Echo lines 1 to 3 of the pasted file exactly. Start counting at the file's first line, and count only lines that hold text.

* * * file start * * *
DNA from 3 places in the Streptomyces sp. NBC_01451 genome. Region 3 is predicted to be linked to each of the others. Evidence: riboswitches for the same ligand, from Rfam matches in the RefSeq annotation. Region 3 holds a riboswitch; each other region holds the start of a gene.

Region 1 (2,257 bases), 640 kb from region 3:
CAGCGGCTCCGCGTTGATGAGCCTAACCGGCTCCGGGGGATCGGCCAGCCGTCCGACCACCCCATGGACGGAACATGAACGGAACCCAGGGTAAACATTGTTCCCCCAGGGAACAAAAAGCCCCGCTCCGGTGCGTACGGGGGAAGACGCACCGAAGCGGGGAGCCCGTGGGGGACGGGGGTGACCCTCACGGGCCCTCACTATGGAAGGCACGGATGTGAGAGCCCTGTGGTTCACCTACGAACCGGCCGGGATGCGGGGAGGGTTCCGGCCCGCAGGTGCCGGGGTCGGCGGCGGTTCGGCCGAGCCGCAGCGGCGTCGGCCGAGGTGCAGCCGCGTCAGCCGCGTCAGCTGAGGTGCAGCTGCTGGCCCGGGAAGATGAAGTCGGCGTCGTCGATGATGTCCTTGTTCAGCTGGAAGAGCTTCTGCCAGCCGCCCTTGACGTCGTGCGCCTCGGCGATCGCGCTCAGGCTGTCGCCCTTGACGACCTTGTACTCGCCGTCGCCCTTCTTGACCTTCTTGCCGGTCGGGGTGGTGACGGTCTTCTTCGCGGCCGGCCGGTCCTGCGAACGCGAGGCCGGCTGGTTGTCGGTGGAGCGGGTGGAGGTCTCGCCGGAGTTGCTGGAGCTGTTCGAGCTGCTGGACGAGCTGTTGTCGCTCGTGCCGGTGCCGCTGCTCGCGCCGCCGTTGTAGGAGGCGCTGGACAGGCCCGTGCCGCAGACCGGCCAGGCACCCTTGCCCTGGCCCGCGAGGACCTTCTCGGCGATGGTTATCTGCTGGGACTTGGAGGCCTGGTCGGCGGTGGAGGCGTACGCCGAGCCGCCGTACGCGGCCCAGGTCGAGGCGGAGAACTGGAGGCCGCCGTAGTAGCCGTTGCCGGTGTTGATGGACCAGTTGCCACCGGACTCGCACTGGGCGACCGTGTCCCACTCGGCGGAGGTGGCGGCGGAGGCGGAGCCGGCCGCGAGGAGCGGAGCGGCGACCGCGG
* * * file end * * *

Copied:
DNA from 3 places in the Streptomyces sp. NBC_01451 genome. Region 3 is predicted to be linked to each of the others. Evidence: riboswitches for the same ligand, from Rfam matches in the RefSeq annotation. Region 3 holds a riboswitch; each other region holds the start of a gene.

Region 1 (2,257 bases), 640 kb from region 3:
CAGCGGCTCCGCGTTGATGAGCCTAACCGGCTCCGGGGGATCGGCCAGCCGTCCGACCACCCCATGGACGGAACATGAACGGAACCCAGGGTAAACATTGTTCCCCCAGGGAACAAAAAGCCCCGCTCCGGTGCGTACGGGGGAAGACGCACCGAAGCGGGGAGCCCGTGGGGGACGGGGGTGACCCTCACGGGCCCTCACTATGGAAGGCACGGATGTGAGAGCCCTGTGGTTCACCTACGAACCGGCCGGGATGCGGGGAGGGTTCCGGCCCGCAGGTGCCGGGGTCGGCGGCGGTTCGGCCGAGCCGCAGCGGCGTCGGCCGAGGTGCAGCCGCGTCAGCCGCGTCAGCTGAGGTGCAGCTGCTGGCCCGGGAAGATGAAGTCGGCGTCGTCGATGATGTCCTTGTTCAGCTGGAAGAGCTTCTGCCAGCCGCCCTTGACGTCGTGCGCCTCGGCGATCGCGCTCAGGCTGTCGCCCTTGACGACCTTGTACTCGCCGTCGCCCTTCTTGACCTTCTTGCCGGTCGGGGTGGTGACGGTCTTCTTCGCGGCCGGCCGGTCCTGCGAACGCGAGGCCGGCTGGTTGTCGGTGGAGCGGGTGGAGGTCTCGCCGGAGTTGCTGGAGCTGTTCGAGCTGCTGGACGAGCTGTTGTCGCTCGTGCCGGTGCCGCTGCTCGCGCCGCCGTTGTAGGAGGCGCTGGACAGGCCCGTGCCGCAGACCGGCCAGGCACCCTTGCCCTGGCCCGCGAGGACCTTCTCGGCGATGGTTATCTGCTGGGACTTGGAGGCCTGGTCGGCGGTGGAGGCGTACGCCGAGCCGCCGTACGCGGCCCAGGTCGAGGCGGAGAACTGGAGGCCGCCGTAGTAGCCGTTGCCGGTGTTGATGGACCAGTTGCCACCGGACTCGCACTGGGCGACCGTGTCCCACTCGGCGGAGGTGGCGGCGGAGGCGGAGCCGGCCGCGAGGAGCGGAGCGGCGACCGCGG